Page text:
When charges are infinitely separated, the potential energy is reduced to zero. As we know that loss in potential energy is nothing but the gain in kinetic energy . So do charges start flowing at infinite distance of separation ? If not then their must be a drop in total mechanical energy.
Why energy is not conserved here?

  • $\begingroup$ What kind of charges? $\endgroup$
    – nasu
    Commented Apr 22, 2019 at 2:26
  • $\begingroup$ @nasu The kind of charges aren't important.. potential energy of any two charge system is 0 when at infinite distance of separation $\endgroup$ Commented Apr 22, 2019 at 2:29
  • $\begingroup$ "So do charges start flowing at infinite distance of separation" - Welcome New contributor Sreetama ghosh hazra! What does "infinite distance of separation" mean? Imagine two charges that are separated by a (finite) distance $x$. Can these two charges ever have "infinite distance of separation"? $\endgroup$ Commented Apr 22, 2019 at 2:32
  • $\begingroup$ Potential energy of a system of charges can be anything you want it to be. It is most common to choose the value at infinite to be zero. It is important for the analysis to know if you mean same sign charges or opposite sign charges. $\endgroup$
    – nasu
    Commented Apr 22, 2019 at 2:35
  • $\begingroup$ @AlfredCentauri No, sir it can't never be infinite .. actually there's nothing called infinite.. I mean to a large distance such that it's potential becomes zero.. practically it must be impossible! $\endgroup$ Commented Apr 22, 2019 at 2:38

2 Answers 2


The answer depends on many factors.Firstly,in order to separate charges work must be done on the system of charges by an external force. You see, the conversion of potential energy into kinetic energy is a special case of the more general work energy theorem which states that the change in kinetic energy of a system is equal to the work done by all forces on the body.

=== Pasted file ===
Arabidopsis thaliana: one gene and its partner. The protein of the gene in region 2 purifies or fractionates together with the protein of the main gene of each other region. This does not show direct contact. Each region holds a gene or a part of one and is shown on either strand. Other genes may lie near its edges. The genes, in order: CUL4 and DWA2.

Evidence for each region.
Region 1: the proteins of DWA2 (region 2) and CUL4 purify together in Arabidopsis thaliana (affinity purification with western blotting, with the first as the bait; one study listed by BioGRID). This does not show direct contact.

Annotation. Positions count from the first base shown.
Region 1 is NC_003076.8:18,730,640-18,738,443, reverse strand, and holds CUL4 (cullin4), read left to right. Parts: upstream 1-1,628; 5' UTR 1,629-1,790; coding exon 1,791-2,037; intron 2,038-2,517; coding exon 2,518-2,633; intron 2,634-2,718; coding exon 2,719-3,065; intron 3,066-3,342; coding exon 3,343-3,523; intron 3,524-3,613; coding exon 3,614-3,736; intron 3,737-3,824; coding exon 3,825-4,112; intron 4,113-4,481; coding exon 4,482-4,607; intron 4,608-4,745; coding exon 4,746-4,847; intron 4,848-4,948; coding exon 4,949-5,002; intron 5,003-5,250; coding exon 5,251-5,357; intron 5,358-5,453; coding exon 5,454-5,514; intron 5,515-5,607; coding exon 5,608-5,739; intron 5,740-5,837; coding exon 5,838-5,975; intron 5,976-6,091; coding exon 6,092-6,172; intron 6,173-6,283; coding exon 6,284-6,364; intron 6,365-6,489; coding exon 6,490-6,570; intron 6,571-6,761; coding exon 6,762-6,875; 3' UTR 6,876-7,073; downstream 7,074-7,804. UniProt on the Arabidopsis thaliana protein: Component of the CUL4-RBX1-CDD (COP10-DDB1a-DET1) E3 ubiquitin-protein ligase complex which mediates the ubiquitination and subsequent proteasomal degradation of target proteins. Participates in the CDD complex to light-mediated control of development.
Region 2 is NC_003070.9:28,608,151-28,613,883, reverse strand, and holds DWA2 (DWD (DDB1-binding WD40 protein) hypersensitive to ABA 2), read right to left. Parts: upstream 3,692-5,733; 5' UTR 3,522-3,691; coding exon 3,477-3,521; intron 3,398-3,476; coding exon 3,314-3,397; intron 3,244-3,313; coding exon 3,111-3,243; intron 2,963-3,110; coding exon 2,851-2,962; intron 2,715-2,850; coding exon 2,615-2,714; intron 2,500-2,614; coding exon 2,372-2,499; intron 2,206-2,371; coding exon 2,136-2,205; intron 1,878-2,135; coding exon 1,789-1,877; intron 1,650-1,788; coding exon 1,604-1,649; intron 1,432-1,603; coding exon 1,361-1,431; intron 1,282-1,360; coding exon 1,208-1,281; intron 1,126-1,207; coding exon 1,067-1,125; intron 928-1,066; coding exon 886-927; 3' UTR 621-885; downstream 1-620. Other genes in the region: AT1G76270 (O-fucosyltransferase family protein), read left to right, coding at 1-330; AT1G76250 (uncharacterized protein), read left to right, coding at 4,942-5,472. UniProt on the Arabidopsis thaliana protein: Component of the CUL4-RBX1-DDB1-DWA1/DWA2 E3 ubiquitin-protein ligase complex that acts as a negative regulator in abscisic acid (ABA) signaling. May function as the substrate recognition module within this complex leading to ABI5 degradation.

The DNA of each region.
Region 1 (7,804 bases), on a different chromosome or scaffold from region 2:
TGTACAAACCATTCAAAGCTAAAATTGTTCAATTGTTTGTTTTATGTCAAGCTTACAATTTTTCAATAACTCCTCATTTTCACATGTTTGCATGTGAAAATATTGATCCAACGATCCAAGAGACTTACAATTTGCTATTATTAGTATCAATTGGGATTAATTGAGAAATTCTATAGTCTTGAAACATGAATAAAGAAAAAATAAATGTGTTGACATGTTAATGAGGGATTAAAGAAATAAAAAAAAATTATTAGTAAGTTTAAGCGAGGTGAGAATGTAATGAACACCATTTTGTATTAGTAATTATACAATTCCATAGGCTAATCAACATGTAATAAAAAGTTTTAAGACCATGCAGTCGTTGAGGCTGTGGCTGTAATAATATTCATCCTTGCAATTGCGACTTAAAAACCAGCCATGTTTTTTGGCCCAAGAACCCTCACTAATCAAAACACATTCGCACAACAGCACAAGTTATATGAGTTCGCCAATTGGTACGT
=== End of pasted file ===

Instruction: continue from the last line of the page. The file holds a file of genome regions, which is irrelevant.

Wnet = ΔKE

Since charges on their own will not separate to infinity(because of their attraction),an external force will have to be applied to move them to infinity.

Writing the work done by external force as Wext and work done against the electrostatic force (which is the same as change in it's potential energy) as - Welectro,we have

Wext - Welectro = ∆K.E

If the work done by external force is equal to that of electro static force, ∆K.E will be zero so no kinetic energy will be gained and if it is greater than work done by electro static force ∆K.E is positive meaning there is a gain in kinetic energy.

Hope this helps!Please ask if you have any doubts.


If you have two charges of opposite sign, their potential energy increases as the separation increases. So at infinite separation their potential energy is maximum and the kinetic energy is at the minimum value. In order to reach this "infinite separation" without the intervention of other forces their initial KE needs to be high enough so that at infinity is at least zero. So they move slower and slower as the separation increases and their KE decreases asymptotically to a finite value. The total value (PE + KE) is the same everywhere along the path.

If the charges have the same sign thy don't need an initial KE to reach the "infinite separation". They can start at rest and as they repel each other the separation increases. As the separation increases their PE decreases and the KE increases so that again the sum is constant. At infinite separation the KE is maximum and PE is zero.


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